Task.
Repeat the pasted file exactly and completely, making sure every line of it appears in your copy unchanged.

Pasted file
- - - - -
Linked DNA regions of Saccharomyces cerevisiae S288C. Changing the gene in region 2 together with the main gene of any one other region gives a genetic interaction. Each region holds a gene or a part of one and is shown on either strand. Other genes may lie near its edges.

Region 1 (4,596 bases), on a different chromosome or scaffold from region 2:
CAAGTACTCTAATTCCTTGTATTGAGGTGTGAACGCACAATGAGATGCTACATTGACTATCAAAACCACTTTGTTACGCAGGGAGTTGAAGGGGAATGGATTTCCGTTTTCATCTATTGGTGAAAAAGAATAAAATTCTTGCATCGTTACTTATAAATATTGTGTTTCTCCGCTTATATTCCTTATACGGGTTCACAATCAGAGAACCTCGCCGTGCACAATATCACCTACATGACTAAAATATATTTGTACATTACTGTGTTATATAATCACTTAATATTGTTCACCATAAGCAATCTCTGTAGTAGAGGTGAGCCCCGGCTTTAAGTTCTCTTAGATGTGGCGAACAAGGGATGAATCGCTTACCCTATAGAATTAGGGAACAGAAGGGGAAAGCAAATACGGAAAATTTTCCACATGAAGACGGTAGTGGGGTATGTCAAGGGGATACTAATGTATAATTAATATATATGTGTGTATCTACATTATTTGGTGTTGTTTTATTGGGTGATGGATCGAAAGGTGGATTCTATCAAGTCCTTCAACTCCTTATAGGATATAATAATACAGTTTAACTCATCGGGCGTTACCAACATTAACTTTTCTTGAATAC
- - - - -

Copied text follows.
Linked DNA regions of Saccharomyces cerevisiae S288C. Changing the gene in region 2 together with the main gene of any one other region gives a genetic interaction. Each region holds a gene or a part of one and is shown on either strand. Other genes may lie near its edges.

Region 1 (4,596 bases), on a different chromosome or scaffold from region 2:
CAAGTACTCTAATTCCTTGTATTGAGGTGTGAACGCACAATGAGATGCTACATTGACTATCAAAACCACTTTGTTACGCAGGGAGTTGAAGGGGAATGGATTTCCGTTTTCATCTATTGGTGAAAAAGAATAAAATTCTTGCATCGTTACTTATAAATATTGTGTTTCTCCGCTTATATTCCTTATACGGGTTCACAATCAGAGAACCTCGCCGTGCACAATATCACCTACATGACTAAAATATATTTGTACATTACTGTGTTATATAATCACTTAATATTGTTCACCATAAGCAATCTCTGTAGTAGAGGTGAGCCCCGGCTTTAAGTTCTCTTAGATGTGGCGAACAAGGGATGAATCGCTTACCCTATAGAATTAGGGAACAGAAGGGGAAAGCAAATACGGAAAATTTTCCACATGAAGACGGTAGTGGGGTATGTCAAGGGGATACTAATGTATAATTAATATATATGTGTGTATCTACATTATTTGGTGTTGTTTTATTGGGTGATGGATCGAAAGGTGGATTCTATCAAGTCCTTCAACTCCTTATAGGATATAATAATACAGTTTAACTCATCGGGCGTTACCAACATTAACTTTTCTTGAATAC